A divorced couple's battle for control over their frozen embryos could affect how fertility clinics approach freezing embryos, experts said of the precedents the case may set.
Mimi Lee and Stephen Findley had their fertilized embryos frozen after Lee was diagnosed with cancer because the treatment would make her infertile, according to the lawsuit obtained by ABC News. That was shortly before they were married. However, five years later, the couple is now divorced and Lee wants to use the embryos to have a child over the objections of her former husband, the lawsuit states.
The couple signed a directive at the time of fertilization that said the embryos would be destroyed if they get divorced, but Lee now wants to save the embryos, according to the lawsuit.
The trial to decide the fate of the embryos began Monday at the San Francisco County Superior Court.
Fertility experts say that the case could be a major test to see if such directives are enforceable.
Dr. James Goldfarb, division chief of endocrinology and infertility at University Hospitals Case Medical Center in Cleveland, said his institution always has couples sign directives for contingency plans for the embryos in case of an emergency.
"We always have patients sign a directive if one of them died, both of them died and if they had a divorce," Goldfarb told ABC News. "It’s always been questionable how enforceable those directives are."
He said it's unclear what clinics can do beyond the directive should the court side with Lee.
"This would definitely, I think, be of great interest to us," Goldfarb said, should there be a court decision in favor of Lee, noting that in previous cases, courts have generally found there is more right to not procreate than to use the embryos to procreate, Goldfarb noted.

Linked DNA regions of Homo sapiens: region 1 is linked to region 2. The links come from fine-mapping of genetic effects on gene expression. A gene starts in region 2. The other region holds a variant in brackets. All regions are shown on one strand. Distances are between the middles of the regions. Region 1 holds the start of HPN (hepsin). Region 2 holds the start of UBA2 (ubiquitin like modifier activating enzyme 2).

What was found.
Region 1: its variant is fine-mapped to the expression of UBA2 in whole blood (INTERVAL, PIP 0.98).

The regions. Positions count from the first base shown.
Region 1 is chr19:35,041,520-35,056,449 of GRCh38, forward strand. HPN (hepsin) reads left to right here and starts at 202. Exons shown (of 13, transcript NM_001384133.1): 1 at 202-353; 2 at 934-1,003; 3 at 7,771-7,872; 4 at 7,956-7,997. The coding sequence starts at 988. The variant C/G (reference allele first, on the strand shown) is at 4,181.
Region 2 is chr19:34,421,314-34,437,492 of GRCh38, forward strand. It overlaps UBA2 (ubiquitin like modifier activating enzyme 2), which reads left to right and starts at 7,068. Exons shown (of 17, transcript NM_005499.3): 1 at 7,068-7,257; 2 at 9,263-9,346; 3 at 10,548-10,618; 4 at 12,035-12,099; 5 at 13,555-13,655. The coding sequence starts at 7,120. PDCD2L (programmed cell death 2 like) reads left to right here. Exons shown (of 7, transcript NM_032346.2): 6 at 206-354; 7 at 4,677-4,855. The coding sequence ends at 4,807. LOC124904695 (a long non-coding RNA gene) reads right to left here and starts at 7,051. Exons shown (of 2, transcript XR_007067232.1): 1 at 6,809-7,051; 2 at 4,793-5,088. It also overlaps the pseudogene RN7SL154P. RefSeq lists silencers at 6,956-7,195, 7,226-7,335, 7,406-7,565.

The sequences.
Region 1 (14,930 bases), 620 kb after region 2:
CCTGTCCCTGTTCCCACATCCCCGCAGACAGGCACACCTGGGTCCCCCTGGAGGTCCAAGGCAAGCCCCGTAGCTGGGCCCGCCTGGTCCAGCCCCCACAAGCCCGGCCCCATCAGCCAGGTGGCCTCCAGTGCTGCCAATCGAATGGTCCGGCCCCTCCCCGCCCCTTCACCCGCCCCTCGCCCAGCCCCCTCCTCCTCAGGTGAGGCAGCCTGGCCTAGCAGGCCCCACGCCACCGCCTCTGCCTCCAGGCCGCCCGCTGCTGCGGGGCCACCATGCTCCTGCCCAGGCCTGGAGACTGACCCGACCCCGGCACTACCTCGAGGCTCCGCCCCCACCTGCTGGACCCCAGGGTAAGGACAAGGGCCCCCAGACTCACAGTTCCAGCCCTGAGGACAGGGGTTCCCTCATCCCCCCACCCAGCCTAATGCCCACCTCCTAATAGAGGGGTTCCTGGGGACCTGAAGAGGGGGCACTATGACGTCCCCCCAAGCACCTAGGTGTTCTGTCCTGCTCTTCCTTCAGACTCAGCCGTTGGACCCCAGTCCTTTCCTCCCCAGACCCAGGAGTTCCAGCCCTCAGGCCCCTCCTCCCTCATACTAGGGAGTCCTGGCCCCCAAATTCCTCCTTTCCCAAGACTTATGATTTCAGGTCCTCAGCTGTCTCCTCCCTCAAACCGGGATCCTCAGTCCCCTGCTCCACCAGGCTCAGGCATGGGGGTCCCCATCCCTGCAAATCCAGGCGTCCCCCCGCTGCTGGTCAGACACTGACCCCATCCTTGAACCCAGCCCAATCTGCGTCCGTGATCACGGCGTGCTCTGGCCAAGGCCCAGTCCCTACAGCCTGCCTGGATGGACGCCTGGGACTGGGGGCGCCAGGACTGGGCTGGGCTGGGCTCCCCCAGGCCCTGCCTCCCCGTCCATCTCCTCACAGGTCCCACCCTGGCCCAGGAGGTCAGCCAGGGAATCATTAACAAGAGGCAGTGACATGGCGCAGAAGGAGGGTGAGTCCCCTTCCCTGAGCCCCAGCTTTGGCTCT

Should the court in San Francisco side with Lee, more couples may decide to freeze unfertilized eggs rather than embryos to avoid potential legal battles, Goldfarb said. With current technology, a frozen embryo is more likely to result in a pregnancy than a frozen egg, he said, but the differences in success rates are slight.
"The gap is becoming much less," Goldfarb said. "Some of these people are engaged and not married and they want to use the fiance's sperm. I always say the egg freezing is almost as good, if you don't end up getting married."
Goldfarb said he hopes the coverage of this California case will encourage couples eager to have embryos frozen to take a minute to think about what they're signing. He pointed out that many of the couples who want to freeze embryos are doing so because the woman is undergoing cancer treatments, and as a result many do not take long to think about potential consequences of signing these directives.
Legal analyst Areva Martin said guidance from the court is needed for future cases.
"The court needs to give individuals more direction," she said. "It needs to give the fertility clinics more direction. What should be in those contracts that can make them impenetrable?”
Jeffrey Kahn, a bioethicist and deputy director for policy and administration at the Johns Hopkins Berman Institute of Bioethics, said the directive is designed exactly for this kind of scenario, and if the court decides it's not valid then couples may be left with little protection if they break up.
"These agreements are supposed to be [protective] ... avoiding exactly this issue," Kahn said. "You can't predict every twist and turn in your life."
ABC News' Jesus Ayala, Kayna Whitworth and Roger Lee contributed to this report.